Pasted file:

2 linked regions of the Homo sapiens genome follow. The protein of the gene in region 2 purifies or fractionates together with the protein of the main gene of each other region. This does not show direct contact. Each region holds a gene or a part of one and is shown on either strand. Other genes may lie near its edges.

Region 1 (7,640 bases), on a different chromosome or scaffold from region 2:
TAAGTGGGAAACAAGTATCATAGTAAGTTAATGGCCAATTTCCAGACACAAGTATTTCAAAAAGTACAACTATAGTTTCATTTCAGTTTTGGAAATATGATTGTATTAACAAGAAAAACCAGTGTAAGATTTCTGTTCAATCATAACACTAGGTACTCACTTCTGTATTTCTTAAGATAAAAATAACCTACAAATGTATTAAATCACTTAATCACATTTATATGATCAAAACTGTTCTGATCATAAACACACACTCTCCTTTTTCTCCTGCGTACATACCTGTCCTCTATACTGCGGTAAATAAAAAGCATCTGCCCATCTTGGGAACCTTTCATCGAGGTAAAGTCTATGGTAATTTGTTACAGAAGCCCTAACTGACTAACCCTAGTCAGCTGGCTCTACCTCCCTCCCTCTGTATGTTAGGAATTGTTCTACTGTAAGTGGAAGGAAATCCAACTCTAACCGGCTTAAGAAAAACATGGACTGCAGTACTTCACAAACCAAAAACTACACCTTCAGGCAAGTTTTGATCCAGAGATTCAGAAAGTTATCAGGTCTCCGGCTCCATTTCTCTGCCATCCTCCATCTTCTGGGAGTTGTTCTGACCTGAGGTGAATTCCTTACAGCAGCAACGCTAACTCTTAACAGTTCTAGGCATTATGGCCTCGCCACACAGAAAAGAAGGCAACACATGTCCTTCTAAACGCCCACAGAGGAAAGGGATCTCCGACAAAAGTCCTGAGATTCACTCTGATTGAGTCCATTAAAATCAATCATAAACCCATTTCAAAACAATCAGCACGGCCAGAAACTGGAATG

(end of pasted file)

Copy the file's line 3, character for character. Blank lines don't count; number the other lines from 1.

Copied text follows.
TAAGTGGGAAACAAGTATCATAGTAAGTTAATGGCCAATTTCCAGACACAAGTATTTCAAAAAGTACAACTATAGTTTCATTTCAGTTTTGGAAATATGATTGTATTAACAAGAAAAACCAGTGTAAGATTTCTGTTCAATCATAACACTAGGTACTCACTTCTGTATTTCTTAAGATAAAAATAACCTACAAATGTATTAAATCACTTAATCACATTTATATGATCAAAACTGTTCTGATCATAAACACACACTCTCCTTTTTCTCCTGCGTACATACCTGTCCTCTATACTGCGGTAAATAAAAAGCATCTGCCCATCTTGGGAACCTTTCATCGAGGTAAAGTCTATGGTAATTTGTTACAGAAGCCCTAACTGACTAACCCTAGTCAGCTGGCTCTACCTCCCTCCCTCTGTATGTTAGGAATTGTTCTACTGTAAGTGGAAGGAAATCCAACTCTAACCGGCTTAAGAAAAACATGGACTGCAGTACTTCACAAACCAAAAACTACACCTTCAGGCAAGTTTTGATCCAGAGATTCAGAAAGTTATCAGGTCTCCGGCTCCATTTCTCTGCCATCCTCCATCTTCTGGGAGTTGTTCTGACCTGAGGTGAATTCCTTACAGCAGCAACGCTAACTCTTAACAGTTCTAGGCATTATGGCCTCGCCACACAGAAAAGAAGGCAACACATGTCCTTCTAAACGCCCACAGAGGAAAGGGATCTCCGACAAAAGTCCTGAGATTCACTCTGATTGAGTCCATTAAAATCAATCATAAACCCATTTCAAAACAATCAGCACGGCCAGAAACTGGAATG